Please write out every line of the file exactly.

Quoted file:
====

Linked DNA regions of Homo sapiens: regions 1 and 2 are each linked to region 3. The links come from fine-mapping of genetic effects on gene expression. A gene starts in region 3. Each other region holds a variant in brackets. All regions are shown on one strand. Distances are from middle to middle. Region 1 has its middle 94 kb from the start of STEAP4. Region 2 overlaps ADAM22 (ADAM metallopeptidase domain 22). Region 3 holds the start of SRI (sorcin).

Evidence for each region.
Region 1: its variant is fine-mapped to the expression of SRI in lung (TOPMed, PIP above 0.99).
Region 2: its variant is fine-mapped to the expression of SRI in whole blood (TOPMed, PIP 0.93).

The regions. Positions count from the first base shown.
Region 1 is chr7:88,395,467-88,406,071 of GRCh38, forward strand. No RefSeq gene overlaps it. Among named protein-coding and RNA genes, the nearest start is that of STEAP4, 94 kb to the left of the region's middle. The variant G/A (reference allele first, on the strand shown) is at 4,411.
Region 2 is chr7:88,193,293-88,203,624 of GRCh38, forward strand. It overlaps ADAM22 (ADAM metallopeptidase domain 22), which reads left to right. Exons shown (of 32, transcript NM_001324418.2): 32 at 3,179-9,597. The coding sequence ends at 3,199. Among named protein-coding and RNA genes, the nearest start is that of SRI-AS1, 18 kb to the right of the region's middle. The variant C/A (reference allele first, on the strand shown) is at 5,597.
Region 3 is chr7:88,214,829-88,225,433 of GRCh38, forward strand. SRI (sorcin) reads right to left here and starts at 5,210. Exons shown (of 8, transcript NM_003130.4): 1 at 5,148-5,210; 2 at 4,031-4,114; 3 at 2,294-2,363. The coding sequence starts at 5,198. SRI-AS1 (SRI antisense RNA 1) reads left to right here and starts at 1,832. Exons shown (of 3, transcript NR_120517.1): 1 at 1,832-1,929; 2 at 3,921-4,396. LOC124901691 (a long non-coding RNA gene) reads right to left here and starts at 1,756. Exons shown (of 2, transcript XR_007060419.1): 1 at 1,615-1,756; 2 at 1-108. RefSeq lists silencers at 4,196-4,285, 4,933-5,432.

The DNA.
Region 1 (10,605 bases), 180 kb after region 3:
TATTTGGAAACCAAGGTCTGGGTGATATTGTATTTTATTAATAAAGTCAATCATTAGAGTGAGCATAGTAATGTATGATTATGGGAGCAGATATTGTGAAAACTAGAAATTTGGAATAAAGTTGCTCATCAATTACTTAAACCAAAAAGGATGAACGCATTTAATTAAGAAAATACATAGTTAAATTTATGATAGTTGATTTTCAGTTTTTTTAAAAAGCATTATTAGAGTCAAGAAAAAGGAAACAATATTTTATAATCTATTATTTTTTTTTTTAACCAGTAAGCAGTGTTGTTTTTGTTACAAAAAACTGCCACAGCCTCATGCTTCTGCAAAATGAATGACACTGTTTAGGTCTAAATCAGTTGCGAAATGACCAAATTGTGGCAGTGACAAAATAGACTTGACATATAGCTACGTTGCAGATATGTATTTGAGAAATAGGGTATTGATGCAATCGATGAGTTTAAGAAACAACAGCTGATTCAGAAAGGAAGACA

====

Linked DNA regions of Homo sapiens: regions 1 and 2 are each linked to region 3. The links come from fine-mapping of genetic effects on gene expression. A gene starts in region 3. Each other region holds a variant in brackets. All regions are shown on one strand. Distances are from middle to middle. Region 1 has its middle 94 kb from the start of STEAP4. Region 2 overlaps ADAM22 (ADAM metallopeptidase domain 22). Region 3 holds the start of SRI (sorcin).

Evidence for each region.
Region 1: its variant is fine-mapped to the expression of SRI in lung (TOPMed, PIP above 0.99).
Region 2: its variant is fine-mapped to the expression of SRI in whole blood (TOPMed, PIP 0.93).

The regions. Positions count from the first base shown.
Region 1 is chr7:88,395,467-88,406,071 of GRCh38, forward strand. No RefSeq gene overlaps it. Among named protein-coding and RNA genes, the nearest start is that of STEAP4, 94 kb to the left of the region's middle. The variant G/A (reference allele first, on the strand shown) is at 4,411.
Region 2 is chr7:88,193,293-88,203,624 of GRCh38, forward strand. It overlaps ADAM22 (ADAM metallopeptidase domain 22), which reads left to right. Exons shown (of 32, transcript NM_001324418.2): 32 at 3,179-9,597. The coding sequence ends at 3,199. Among named protein-coding and RNA genes, the nearest start is that of SRI-AS1, 18 kb to the right of the region's middle. The variant C/A (reference allele first, on the strand shown) is at 5,597.
Region 3 is chr7:88,214,829-88,225,433 of GRCh38, forward strand. SRI (sorcin) reads right to left here and starts at 5,210. Exons shown (of 8, transcript NM_003130.4): 1 at 5,148-5,210; 2 at 4,031-4,114; 3 at 2,294-2,363. The coding sequence starts at 5,198. SRI-AS1 (SRI antisense RNA 1) reads left to right here and starts at 1,832. Exons shown (of 3, transcript NR_120517.1): 1 at 1,832-1,929; 2 at 3,921-4,396. LOC124901691 (a long non-coding RNA gene) reads right to left here and starts at 1,756. Exons shown (of 2, transcript XR_007060419.1): 1 at 1,615-1,756; 2 at 1-108. RefSeq lists silencers at 4,196-4,285, 4,933-5,432.

The DNA.
Region 1 (10,605 bases), 180 kb after region 3:
TATTTGGAAACCAAGGTCTGGGTGATATTGTATTTTATTAATAAAGTCAATCATTAGAGTGAGCATAGTAATGTATGATTATGGGAGCAGATATTGTGAAAACTAGAAATTTGGAATAAAGTTGCTCATCAATTACTTAAACCAAAAAGGATGAACGCATTTAATTAAGAAAATACATAGTTAAATTTATGATAGTTGATTTTCAGTTTTTTTAAAAAGCATTATTAGAGTCAAGAAAAAGGAAACAATATTTTATAATCTATTATTTTTTTTTTTAACCAGTAAGCAGTGTTGTTTTTGTTACAAAAAACTGCCACAGCCTCATGCTTCTGCAAAATGAATGACACTGTTTAGGTCTAAATCAGTTGCGAAATGACCAAATTGTGGCAGTGACAAAATAGACTTGACATATAGCTACGTTGCAGATATGTATTTGAGAAATAGGGTATTGATGCAATCGATGAGTTTAAGAAACAACAGCTGATTCAGAAAGGAAGACA